Why Anti-Sex Trafficking Groups Are Protesting Netflix's New Italian Teen Drama

by Rebecca Patton
Francesco Berardinelli/Netflix

Following in the footsteps of Italian shows like Suburra, the Rome-set Baby premieres Friday, Nov. 30 on Netflix. The series depicts two Roman high schoolers, Chiara (Benedetta Porcaroli) and Ludovica (Alice Pagani), who begin moonlighting as prostitutes in order to make money. It's a scandalous and frankly troubling story, which makes it even more surprising that Netflix's Baby is based on a true story.

According to Variety, the series was inspired by a real teen prostitution scandal, which was uncovered in Parioli, Rome, in 2014. "We tried to be as faithful as possible to their conflicts and their choices," one of the show's directors, Andrea De Sica, said at a Baby screening, per Variety. However, the director said that the series isn't "a chronicle of real life events" — what's more, audiences are meant to draw their own conclusions.

The case, which is referred to as "Baby Squillo," which roughly translates to "baby call girl," involved two Roman high schoolers in an upscale neighborhood. According to an article from La Repubblica, they went by the pseudonyms Jenny and Lalla. The Daily Beast reported in 2014 that the two girls, who were 14 and 16 years old at the time the article was published, googled "easy money" and reportedly found their two pimps: Mirko Ieni and Nunzio Pizzacalla. The 14-year-old's mother allegedly told her to get into prostitution to help pay the bills, per the same Daily Beast article.

"I wanted a lot of money, and I didn’t want to miss out on having on anything," she told the prosecutors, according to documents obtained by the Daily Beast. The two girls reportedly spent the money they earned on smartphones, makeup, and designer clothes, among other things, per the report.

Francesco Berardinelli/Netflix

Although prostitution itself is legal in Italy, underage or organized prostitution is against the law, per the Daily Beast. What's more, many of their clients knew that Jenny and Lalla were minors. Ieni said in his deposition, per the Daily Beast, that the girls' young age helped attract customers. “There is a real market for young, fresh girls like that," he said in the report.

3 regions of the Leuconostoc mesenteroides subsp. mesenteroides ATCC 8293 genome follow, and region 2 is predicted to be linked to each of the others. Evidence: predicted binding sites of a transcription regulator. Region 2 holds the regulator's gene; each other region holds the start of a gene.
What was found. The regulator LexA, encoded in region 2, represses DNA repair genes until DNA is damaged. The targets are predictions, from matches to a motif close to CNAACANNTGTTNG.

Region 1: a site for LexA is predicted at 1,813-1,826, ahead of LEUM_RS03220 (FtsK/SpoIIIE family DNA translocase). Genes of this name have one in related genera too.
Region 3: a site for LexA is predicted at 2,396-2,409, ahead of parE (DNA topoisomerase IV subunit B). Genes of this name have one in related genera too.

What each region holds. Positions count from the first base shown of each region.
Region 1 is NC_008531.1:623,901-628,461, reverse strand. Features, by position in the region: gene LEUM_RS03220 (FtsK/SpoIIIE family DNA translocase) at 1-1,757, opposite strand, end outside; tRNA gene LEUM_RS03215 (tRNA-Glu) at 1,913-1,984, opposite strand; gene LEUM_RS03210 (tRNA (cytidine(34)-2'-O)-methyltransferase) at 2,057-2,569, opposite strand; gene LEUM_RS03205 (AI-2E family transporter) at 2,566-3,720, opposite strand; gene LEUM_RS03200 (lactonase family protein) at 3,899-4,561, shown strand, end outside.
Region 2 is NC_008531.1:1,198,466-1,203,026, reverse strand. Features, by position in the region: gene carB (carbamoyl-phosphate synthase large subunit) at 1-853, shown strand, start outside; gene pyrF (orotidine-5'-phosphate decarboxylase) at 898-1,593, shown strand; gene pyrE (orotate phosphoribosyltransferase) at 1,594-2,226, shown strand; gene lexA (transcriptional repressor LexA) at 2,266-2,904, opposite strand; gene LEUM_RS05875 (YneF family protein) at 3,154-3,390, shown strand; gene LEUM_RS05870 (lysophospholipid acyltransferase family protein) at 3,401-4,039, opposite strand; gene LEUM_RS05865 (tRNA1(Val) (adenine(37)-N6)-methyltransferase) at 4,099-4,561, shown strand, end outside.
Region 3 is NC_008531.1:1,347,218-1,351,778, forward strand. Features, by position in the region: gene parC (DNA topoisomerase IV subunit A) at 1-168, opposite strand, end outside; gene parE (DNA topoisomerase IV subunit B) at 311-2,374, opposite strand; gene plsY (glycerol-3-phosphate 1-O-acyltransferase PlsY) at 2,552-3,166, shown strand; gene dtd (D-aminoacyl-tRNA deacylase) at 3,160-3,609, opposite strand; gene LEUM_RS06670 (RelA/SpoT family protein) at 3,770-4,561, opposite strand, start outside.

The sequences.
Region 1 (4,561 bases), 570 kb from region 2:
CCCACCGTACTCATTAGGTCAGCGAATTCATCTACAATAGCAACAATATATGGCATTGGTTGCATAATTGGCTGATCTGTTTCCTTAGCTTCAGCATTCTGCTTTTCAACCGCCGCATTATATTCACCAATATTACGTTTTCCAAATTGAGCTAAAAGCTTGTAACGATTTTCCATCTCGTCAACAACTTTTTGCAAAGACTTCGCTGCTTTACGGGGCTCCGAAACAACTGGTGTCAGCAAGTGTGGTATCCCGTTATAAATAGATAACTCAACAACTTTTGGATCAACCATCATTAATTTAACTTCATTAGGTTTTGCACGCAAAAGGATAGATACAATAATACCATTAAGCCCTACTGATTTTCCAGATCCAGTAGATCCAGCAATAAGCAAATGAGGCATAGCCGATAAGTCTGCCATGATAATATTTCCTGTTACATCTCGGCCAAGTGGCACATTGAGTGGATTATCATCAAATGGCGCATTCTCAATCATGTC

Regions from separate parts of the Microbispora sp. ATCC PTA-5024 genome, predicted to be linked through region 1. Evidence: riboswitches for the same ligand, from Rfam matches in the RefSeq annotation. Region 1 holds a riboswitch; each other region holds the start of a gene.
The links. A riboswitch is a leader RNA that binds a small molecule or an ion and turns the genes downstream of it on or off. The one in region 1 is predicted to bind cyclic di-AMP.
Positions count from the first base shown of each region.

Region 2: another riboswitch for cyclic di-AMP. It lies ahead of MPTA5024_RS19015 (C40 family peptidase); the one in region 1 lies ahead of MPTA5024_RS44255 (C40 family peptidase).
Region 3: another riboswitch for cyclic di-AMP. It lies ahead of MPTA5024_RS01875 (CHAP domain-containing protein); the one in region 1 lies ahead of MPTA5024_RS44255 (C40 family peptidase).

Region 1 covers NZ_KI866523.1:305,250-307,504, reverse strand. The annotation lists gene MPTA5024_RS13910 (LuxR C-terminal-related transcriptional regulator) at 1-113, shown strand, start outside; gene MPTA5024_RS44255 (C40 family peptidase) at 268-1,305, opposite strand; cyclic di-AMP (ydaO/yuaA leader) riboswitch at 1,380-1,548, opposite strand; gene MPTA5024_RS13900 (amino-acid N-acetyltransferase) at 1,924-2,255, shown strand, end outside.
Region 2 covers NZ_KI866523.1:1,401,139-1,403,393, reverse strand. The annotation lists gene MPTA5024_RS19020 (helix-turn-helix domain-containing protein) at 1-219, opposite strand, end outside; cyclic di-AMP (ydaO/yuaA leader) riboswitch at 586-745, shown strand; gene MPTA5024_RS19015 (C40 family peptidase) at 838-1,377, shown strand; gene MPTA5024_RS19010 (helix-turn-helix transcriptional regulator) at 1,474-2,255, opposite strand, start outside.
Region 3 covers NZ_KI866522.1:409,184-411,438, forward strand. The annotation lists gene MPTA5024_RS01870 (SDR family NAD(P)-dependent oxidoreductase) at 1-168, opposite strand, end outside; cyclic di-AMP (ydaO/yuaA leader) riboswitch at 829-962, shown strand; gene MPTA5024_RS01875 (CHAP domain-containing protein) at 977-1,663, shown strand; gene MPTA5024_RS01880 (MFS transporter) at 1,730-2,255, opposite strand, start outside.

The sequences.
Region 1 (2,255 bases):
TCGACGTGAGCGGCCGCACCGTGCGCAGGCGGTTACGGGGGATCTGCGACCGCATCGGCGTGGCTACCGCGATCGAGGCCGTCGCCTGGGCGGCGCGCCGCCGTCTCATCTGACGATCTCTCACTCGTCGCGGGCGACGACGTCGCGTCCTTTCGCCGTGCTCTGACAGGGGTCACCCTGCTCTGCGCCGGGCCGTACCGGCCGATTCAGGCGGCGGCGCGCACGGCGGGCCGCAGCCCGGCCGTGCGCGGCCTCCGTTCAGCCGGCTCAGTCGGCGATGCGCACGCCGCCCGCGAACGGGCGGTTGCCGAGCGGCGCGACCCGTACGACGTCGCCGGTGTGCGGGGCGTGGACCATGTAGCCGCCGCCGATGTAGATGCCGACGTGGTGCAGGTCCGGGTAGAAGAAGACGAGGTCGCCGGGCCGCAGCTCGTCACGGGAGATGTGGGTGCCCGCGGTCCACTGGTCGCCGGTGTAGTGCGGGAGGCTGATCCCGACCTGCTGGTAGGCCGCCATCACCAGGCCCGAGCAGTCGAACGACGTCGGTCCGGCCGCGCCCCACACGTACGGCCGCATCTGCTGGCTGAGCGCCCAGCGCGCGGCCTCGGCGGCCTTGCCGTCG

According to the Daily Beast, Ieni set their fee at €300 per "performance." "They made a lot of money, more than 500-600 euro a day, which they didn’t want to give up," assistant prosecutor Maria Monteleone said, per the Daily Beast. According to the Italian Insider, the girls' alleged clients included Alessandra Mussolini's husband, Mauro Floriani. If that name sounds familiar, that's because Mussolini is the granddaughter of "Il Duce" himself, Benito Mussolini, per the Insider.

Furthermore, 38-year-old Ieni, was arrested in 2013, according to La Repubblica. According to a 2014 Roma Today report, Ieni ultimately received a ten-year sentence (the longest punishment) for his involvement, and the mother who coerced her daughter into prostitution received six years. Per the aforementioned Italian Insider piece, Pizzacalla was given seven years. As for Floriani, according to an October 2015 article from Italian Insider, he pled guilty to participating in child prostitution and received a one-year suspension and €1800 fine. It's estimated that about 50 men had been clients of the two girls, including a senator's son, per the Insider.

Francesco Berardinelli/Netflix

Since Baby has such scandalous inspiration, Netflix has received some pushback regarding the series. The series was ordered back in Nov. 2017, per the Hollywood Reporter, and not soon after, in January 2018, the National Center on Sexual Exploitation (NCOSE) sent an open letter to Netflix, expressing their displeasure with their production of the show. Bustle's request for comment from Netflix regarding the criticisms of the show was not immediately returned.

More recently, the NCOSE denounced Baby in a second statement on Thursday, Nov. 29. "Despite being at ground zero of the #MeToo movement, Netflix appears to have gone completely tone-deaf on the realities of sexual exploitation," Dawn Hawkins, executive director of the National Center on Sexual Exploitation, said. "Despite the outcry from survivors of sex trafficking, subject matter experts, and social service providers, Netflix promotes sex trafficking by insisting on streaming Baby. Clearly, Netflix is prioritizing profits over victims of abuse."

However, producer Nicola De Angelis told Variety in the same article that Netflix's response was, "Go forward. We believe in this product. We believe that this generation needs to be depicted in the most natural and authentic way."

That said, it remains to be seen how audiences respond to Baby and how the two girls' experience will ultimately be depicted. According to Daily Beast, per 2014, the younger girl was allegedly "suffering from severe psychological trauma." So if Baby proves to be too risqué for viewers, they may want to try out My Brilliant Friend instead. That story, at least, is fictional.

If you or someone you know has been sexually assaulted, call the National Sexual Assault Telephone Hotline at 800-656-HOPE (4673) or visit online.rainn.org.